I knew I wouldn’t have time. It takes me three full-time days harvesting the trees and shaving off the bark, so I knew I didn’t have time. Because this was my first time here, I couldn’t rely on that as there is no opportunity to do that. Where would I get them? There is farmland all around us. There is a particular look of the tree, the dimensions and the lines. I use black locust and persimmon. I had to be well prepared.
I think the community here was both impressed and mesmerized by both the effort and the performance.
Nice, thank you.
You’ve been to Finland, where else have you performed recently?
The last place I did a performance was Cuba. I went last november as part of a video arts festival. I had permission to go into a cave outside of town where there were a few pictographs from the indigenous people.I made some video footage inside the cave and of myself interacting with the spaces of the cave. I took that footage and projected it onto fabrics that were hung in an artificial grotto created in a city park in the city of Camaguey, Cuba. I then did a live performance where I was interacting with the video. It was very much a sort of sacred space. This cave had pictographs that spanned into the colonial period as they included helmeted figures. There is also speculation about images that are referred to as fertility symbols. The one before that I did in Finland at a monastery. It is an orthodox monastery in eastern Finland near the Russian border. I was invited to do a performance at an environmental esthetics conference there. That on I did on a frozen river, that was a “Blue Sea Fire”. I built birch structures and set them up on the river and did this 40 minute piece there on the frozen river with just a little bit of clothing on!
I do a lot of video pieces where I just set up a camera. Just me, a camera, and an environment. These are done nude, and they are very slow movement meditative pieces interacting with spaces in the environment.. I make and edit those videos and then project those in a gallery environment. They are also shown as single channel pieces on a monitor at video festivals. There is whole series of those that I have done, but they are all about “charged ” sacred space. Very primal interactions between the body and sacred space.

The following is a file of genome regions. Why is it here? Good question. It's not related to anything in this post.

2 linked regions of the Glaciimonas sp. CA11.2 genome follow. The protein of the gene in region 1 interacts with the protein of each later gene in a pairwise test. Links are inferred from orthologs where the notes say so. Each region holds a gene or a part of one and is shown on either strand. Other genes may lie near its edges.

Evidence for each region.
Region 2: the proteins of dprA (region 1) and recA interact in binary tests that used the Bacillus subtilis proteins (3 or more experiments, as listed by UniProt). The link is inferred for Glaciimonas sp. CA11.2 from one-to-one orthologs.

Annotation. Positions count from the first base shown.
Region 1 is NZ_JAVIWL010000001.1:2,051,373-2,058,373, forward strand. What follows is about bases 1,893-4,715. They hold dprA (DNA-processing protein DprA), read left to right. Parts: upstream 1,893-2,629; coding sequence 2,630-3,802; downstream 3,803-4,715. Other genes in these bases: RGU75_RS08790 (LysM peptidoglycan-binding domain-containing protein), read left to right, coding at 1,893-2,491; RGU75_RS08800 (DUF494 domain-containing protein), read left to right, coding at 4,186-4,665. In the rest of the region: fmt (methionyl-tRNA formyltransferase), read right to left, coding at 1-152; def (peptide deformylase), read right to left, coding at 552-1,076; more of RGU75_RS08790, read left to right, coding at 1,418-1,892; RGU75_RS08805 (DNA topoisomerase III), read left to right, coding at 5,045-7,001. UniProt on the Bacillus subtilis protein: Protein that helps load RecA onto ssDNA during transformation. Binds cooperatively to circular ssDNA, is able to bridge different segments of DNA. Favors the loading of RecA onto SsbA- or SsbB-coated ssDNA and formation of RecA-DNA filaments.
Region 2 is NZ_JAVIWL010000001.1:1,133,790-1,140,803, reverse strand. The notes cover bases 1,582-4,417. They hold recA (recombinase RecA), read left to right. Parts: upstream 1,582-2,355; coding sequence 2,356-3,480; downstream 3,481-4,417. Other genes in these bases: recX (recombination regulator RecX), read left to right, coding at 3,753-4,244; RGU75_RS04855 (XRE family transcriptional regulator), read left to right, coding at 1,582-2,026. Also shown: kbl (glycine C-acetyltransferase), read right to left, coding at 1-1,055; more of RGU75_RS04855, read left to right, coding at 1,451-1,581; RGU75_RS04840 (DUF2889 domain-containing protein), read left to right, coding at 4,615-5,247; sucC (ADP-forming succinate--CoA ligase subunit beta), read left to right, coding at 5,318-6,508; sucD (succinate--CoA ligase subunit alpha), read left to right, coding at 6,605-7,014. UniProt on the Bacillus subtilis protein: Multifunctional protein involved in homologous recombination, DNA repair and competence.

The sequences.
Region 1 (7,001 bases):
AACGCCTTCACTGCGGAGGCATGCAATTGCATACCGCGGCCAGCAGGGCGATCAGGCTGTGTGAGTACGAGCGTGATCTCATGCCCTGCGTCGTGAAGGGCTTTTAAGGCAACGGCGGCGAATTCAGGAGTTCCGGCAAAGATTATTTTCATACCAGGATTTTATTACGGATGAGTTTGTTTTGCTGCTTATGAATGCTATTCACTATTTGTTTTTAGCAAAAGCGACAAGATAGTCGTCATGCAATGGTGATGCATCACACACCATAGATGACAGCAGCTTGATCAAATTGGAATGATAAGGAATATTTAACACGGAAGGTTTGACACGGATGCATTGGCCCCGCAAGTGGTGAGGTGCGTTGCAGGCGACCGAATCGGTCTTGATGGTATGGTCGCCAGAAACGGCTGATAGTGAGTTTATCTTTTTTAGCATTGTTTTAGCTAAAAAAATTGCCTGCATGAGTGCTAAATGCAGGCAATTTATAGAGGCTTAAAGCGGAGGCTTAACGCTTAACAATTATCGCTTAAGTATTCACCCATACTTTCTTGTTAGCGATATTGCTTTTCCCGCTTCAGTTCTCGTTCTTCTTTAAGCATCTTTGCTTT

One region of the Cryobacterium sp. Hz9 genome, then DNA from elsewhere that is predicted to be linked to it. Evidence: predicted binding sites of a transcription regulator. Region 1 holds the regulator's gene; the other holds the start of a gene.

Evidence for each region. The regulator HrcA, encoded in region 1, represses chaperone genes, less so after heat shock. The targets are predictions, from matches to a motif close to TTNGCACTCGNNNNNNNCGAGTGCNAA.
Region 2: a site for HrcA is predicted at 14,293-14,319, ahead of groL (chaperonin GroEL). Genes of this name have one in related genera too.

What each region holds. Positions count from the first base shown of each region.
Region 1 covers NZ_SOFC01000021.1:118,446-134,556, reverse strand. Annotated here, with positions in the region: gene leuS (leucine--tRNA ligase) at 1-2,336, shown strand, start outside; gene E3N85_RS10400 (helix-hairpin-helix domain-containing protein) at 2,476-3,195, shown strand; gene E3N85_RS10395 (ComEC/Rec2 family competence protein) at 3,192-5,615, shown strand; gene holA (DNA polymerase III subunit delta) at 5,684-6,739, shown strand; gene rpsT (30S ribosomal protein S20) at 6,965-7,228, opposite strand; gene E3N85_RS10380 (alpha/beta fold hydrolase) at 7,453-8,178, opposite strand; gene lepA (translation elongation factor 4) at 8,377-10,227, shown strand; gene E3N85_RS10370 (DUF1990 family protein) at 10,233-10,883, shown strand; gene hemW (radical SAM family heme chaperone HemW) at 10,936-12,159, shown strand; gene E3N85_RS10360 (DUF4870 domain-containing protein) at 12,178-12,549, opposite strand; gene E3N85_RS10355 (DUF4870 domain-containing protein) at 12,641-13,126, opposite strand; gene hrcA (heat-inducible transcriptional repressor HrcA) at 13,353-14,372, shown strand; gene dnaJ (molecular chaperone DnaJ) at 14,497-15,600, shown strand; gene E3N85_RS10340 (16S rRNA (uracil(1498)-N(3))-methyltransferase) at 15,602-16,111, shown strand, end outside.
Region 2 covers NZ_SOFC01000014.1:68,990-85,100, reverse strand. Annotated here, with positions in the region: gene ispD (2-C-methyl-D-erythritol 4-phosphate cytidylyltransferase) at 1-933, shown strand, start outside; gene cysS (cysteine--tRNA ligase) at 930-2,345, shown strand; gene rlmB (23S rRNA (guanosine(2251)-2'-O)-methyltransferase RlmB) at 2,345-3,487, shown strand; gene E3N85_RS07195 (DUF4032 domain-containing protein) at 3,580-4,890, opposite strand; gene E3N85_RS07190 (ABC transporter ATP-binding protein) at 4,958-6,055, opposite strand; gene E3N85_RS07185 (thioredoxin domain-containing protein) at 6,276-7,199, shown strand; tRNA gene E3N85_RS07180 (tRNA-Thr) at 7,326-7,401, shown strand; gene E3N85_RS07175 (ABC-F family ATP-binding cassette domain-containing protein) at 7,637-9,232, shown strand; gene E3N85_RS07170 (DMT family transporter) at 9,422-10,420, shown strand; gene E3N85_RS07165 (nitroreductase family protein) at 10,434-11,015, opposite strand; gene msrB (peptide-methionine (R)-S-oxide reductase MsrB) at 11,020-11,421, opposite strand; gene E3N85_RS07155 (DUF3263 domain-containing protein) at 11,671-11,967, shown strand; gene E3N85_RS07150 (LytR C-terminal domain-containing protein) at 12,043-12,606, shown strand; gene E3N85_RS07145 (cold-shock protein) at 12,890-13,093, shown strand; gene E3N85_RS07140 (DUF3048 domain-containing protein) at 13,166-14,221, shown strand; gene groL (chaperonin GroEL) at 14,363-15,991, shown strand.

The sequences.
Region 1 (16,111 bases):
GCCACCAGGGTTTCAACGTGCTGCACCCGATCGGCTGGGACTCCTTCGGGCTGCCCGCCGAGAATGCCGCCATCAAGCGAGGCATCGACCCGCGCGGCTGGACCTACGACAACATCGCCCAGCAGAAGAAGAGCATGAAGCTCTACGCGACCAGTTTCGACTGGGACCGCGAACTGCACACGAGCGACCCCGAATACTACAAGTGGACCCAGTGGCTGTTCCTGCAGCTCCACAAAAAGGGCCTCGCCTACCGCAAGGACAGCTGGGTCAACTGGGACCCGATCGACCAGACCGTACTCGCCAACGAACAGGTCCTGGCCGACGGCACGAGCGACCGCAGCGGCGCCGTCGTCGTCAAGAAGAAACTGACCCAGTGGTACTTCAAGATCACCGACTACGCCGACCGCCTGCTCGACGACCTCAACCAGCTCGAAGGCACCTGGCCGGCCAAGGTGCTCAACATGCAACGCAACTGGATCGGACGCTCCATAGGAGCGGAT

What is it that you want your audience to come away with?
Exactly what they came away with here. Settling into a very meditative, contemplative, and deep space. There are many ways to interpret my pieces. There are certain kinds of symbols I am working with, directions I would like people to go in terms of understanding the symbols. At the same time I think it is just fabulous when people say, “I saw this” , and even though it wasn’t a conscious intention, it is still connected.
Do you think of what you want your audience to experience in developing a piece , or simply follow your artistic vision, and know something will come of it?
Yes, the latter. I’m really following that inner voice, and from experience and enough positive feedback, over the years I just trust the experience will be a positive one for people and transformative. Of course, not everyone likes my work.
This is probably a lot more informal, receptive audience,
certainly an open-minded one. Did that effect how your performance went?
Absolutely, certainly there are aspects of this piece that are in process, but I wanted to do the most professional presentation that I could. I knew there were things that I was working through with it, at the same time I knew this would be a very receptive audience. It was a comfortable place to work something through, to see how it felt for me with an open and appreciative audience.
Did you find this a good direction for this piece?
Yes, I welcome feedback, but I usually reflect and critique later.
Did our community ‘Seduce the Muse’ this week?
Absolutely! Of course I worked most closely with Alvin and Lila, and watched their process as guests, and through their workshops, and in organizing their ritual. I had contact with them ahead of time. We sort of started thinking together. This piece has come out of work I have been doing for a decade. Alvin’s ritual came out of work that he has been doing for a long time. We didn’t have time to mesh them as one but they really almost came out that way. We talked about how we could segue from one to the other. It was great to watch how that unfolded, and then how Alvin got people inspired. We really talked a lot about the muse. Being aware of Violet and White Deer’s work, because I could hear them as I was working setting up. Nice, catching glimpses and hearing them and that process.
Thank you for being a guest, and I hope you got as much inspiration from your experience here as we got from you as a guest.
Absolutely, Thank you!